In the year 2000, a CBS show about castaways stranded on an island premiered that would forever change the way reality TV was produced. That very same year, a 6 year old me sat in her kindergarten classroom with no idea just how much this show would compare to her life 16 years later in Nashville, TN.
I’m not saying that Music City, USA is all palm trees and sunburns, however, the structure of the sabotage filled game that is Survivor can be eerily similar to that of life as a songwriter in the South. Take for instance:
In the recent episodes of Survivor, castaways have opted to ditch their alliances in favor of “voting blocks” that shift after every tribal council. The point of this is to ensure that no one person completely controls the game, but rather the group as a whole creates a strategy to blindside strong competitors. The same can be seen here on Music Row. Instead of voting blocks, musicians participate in co-writes. These co-writes (sometimes including upwards of half a dozen people) are the same sort of social strategy that ensures that recognition is evenly divided, and that a larger group of people get to the “top”. Whether intentional or not, these collaborations mean the illusion of larger group success, even at the risk of diminished personal achievement.
In the game of Survivor, reward challenges are crucial to the attitude and health of a tribe. These challenges consist of hard physical and mental tasks that end in food, rest, and relaxation for the winners. In Nashville, the challenge is getting out and socializing, and the rewards are more or less the same. Networking is a vital step in a songwriting career, and often the motions can be frustrating. However, when you finally get that email back asking if you want to meet up for a drink, the feeling of success is strikingly similar to the satisfaction you get after a good meal in the midst of starving on an island.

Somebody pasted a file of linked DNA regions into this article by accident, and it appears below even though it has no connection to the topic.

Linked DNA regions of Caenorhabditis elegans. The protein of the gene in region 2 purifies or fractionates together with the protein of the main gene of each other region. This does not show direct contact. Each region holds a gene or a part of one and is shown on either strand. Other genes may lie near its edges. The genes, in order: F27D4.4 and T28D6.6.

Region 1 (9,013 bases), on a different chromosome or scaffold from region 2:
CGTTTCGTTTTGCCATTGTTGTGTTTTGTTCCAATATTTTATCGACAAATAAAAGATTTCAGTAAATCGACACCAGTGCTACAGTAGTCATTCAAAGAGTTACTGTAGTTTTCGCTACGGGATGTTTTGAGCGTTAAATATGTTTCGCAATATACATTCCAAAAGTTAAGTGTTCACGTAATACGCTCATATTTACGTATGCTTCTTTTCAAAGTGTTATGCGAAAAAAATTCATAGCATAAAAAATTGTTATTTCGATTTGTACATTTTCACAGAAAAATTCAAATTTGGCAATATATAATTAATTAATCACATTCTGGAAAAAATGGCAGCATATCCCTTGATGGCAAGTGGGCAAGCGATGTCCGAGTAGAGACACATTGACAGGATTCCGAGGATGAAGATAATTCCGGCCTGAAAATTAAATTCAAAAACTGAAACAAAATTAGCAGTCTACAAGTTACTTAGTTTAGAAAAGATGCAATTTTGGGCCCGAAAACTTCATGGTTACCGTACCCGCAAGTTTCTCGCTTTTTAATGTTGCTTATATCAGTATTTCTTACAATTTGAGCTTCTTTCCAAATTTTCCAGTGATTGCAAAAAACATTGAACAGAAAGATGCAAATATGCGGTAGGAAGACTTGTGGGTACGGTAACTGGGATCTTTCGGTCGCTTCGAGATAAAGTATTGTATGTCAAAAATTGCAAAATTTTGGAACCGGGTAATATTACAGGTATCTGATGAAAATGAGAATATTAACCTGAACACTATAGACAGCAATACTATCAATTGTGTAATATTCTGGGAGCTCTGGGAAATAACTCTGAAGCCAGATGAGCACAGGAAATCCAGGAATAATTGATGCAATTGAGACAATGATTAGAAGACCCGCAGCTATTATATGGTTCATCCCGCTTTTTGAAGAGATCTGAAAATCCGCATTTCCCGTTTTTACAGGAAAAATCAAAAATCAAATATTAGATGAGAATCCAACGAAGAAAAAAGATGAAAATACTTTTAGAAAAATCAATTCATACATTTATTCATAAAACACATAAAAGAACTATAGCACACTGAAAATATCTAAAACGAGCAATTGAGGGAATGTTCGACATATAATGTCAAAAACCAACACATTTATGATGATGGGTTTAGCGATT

Over the years we have seen many victors fall from the exhaustion of trying to survive. Who can forget Joe’s major tumble, or even this season’s Caleb suffering from heat stroke? While the sense of urgency of the songwriter’s exhaustion may not be as dramatic, it is still very real, and very common. Nashville’s market is so saturated with musicians that, in order to even be heard, one must constantly be hitting the pavement and working. Endurance is key in both Survivor and Music City, and often, the exhaustion can be enough to make you want to quit.
Social (Immunity) Idols
While the game of Survivor has hidden immunity idols, Nashville is home to social media idols creating false illusions of our hipster filled town. These people can be seen hanging out on 12 South, and then tweeting about the killer “hit” they wrote three months ago with their top of the line producer/best friend. These social stars have earned thousands upon thousands of followers to their name, and with each new “like” they are gaining further advantages in the game. If you want to be successful in Nashville, you have to make yourself be heard, and these idols are screaming from the rooftop of Acme Feed and Seed about their latest EP.
Everyone’s favorite seasons of Survivor are the years that old castaways come back to play. Heroes vs. Villians made for some of the best TV viewing my couch has seen in a decade. Similar to that, everyone in Nashville loves when old friends come back around. Sure, the new people can be good, but nothing can quite compare to Dolly playing the Ryman or Vince Gill sitting in with The Time Jumpers. The evolution of the game is necessary and enjoyable, but the return of a classic is what makes for quality entertainment.
Nashville may have more signature drinks from Frothy Monkey than white rice, but that is about the only difference between this town and the game of Survivor. People can be viscous and idols may come to stab you in the back, but the rewards are always sweet and half the fun is just in playing the game.
Now if only I could win a million dollars here in 39 days…